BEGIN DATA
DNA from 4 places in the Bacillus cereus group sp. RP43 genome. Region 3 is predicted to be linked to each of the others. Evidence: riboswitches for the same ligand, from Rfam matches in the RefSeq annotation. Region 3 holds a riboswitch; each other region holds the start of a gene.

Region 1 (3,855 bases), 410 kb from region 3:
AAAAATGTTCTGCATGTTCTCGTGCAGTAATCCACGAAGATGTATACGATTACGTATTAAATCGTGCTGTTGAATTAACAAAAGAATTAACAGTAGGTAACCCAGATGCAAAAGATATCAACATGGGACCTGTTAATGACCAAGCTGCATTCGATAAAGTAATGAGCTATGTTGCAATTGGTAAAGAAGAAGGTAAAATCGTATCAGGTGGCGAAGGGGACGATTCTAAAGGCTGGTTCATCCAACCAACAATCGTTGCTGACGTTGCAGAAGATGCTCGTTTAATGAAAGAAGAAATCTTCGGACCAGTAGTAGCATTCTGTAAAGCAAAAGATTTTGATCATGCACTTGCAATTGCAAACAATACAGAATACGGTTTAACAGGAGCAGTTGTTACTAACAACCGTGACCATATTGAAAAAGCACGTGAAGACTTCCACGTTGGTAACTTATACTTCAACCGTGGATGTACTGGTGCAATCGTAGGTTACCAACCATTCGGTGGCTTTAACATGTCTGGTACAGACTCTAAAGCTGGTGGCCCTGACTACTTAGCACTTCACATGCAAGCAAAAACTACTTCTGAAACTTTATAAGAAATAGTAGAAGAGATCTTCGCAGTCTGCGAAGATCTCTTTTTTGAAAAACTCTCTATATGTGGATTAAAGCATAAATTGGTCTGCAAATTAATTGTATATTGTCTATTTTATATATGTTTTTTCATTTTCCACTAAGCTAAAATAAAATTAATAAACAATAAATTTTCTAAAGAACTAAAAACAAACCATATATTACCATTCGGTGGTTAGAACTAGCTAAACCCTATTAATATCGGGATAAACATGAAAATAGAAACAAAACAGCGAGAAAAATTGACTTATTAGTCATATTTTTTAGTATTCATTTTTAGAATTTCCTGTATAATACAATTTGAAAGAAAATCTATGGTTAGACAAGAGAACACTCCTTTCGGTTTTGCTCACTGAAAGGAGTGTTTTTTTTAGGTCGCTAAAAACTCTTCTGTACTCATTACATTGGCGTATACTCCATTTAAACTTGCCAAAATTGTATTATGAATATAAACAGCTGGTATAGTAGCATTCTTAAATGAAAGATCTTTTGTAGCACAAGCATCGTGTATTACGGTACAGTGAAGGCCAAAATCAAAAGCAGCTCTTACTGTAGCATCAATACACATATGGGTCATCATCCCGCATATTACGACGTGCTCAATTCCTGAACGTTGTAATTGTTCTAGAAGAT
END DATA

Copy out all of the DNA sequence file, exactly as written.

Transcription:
DNA from 4 places in the Bacillus cereus group sp. RP43 genome. Region 3 is predicted to be linked to each of the others. Evidence: riboswitches for the same ligand, from Rfam matches in the RefSeq annotation. Region 3 holds a riboswitch; each other region holds the start of a gene.

Region 1 (3,855 bases), 410 kb from region 3:
AAAAATGTTCTGCATGTTCTCGTGCAGTAATCCACGAAGATGTATACGATTACGTATTAAATCGTGCTGTTGAATTAACAAAAGAATTAACAGTAGGTAACCCAGATGCAAAAGATATCAACATGGGACCTGTTAATGACCAAGCTGCATTCGATAAAGTAATGAGCTATGTTGCAATTGGTAAAGAAGAAGGTAAAATCGTATCAGGTGGCGAAGGGGACGATTCTAAAGGCTGGTTCATCCAACCAACAATCGTTGCTGACGTTGCAGAAGATGCTCGTTTAATGAAAGAAGAAATCTTCGGACCAGTAGTAGCATTCTGTAAAGCAAAAGATTTTGATCATGCACTTGCAATTGCAAACAATACAGAATACGGTTTAACAGGAGCAGTTGTTACTAACAACCGTGACCATATTGAAAAAGCACGTGAAGACTTCCACGTTGGTAACTTATACTTCAACCGTGGATGTACTGGTGCAATCGTAGGTTACCAACCATTCGGTGGCTTTAACATGTCTGGTACAGACTCTAAAGCTGGTGGCCCTGACTACTTAGCACTTCACATGCAAGCAAAAACTACTTCTGAAACTTTATAAGAAATAGTAGAAGAGATCTTCGCAGTCTGCGAAGATCTCTTTTTTGAAAAACTCTCTATATGTGGATTAAAGCATAAATTGGTCTGCAAATTAATTGTATATTGTCTATTTTATATATGTTTTTTCATTTTCCACTAAGCTAAAATAAAATTAATAAACAATAAATTTTCTAAAGAACTAAAAACAAACCATATATTACCATTCGGTGGTTAGAACTAGCTAAACCCTATTAATATCGGGATAAACATGAAAATAGAAACAAAACAGCGAGAAAAATTGACTTATTAGTCATATTTTTTAGTATTCATTTTTAGAATTTCCTGTATAATACAATTTGAAAGAAAATCTATGGTTAGACAAGAGAACACTCCTTTCGGTTTTGCTCACTGAAAGGAGTGTTTTTTTTAGGTCGCTAAAAACTCTTCTGTACTCATTACATTGGCGTATACTCCATTTAAACTTGCCAAAATTGTATTATGAATATAAACAGCTGGTATAGTAGCATTCTTAAATGAAAGATCTTTTGTAGCACAAGCATCGTGTATTACGGTACAGTGAAGGCCAAAATCAAAAGCAGCTCTTACTGTAGCATCAATACACATATGGGTCATCATCCCGCATATTACGACGTGCTCAATTCCTGAACGTTGTAATTGTTCTAGAAGAT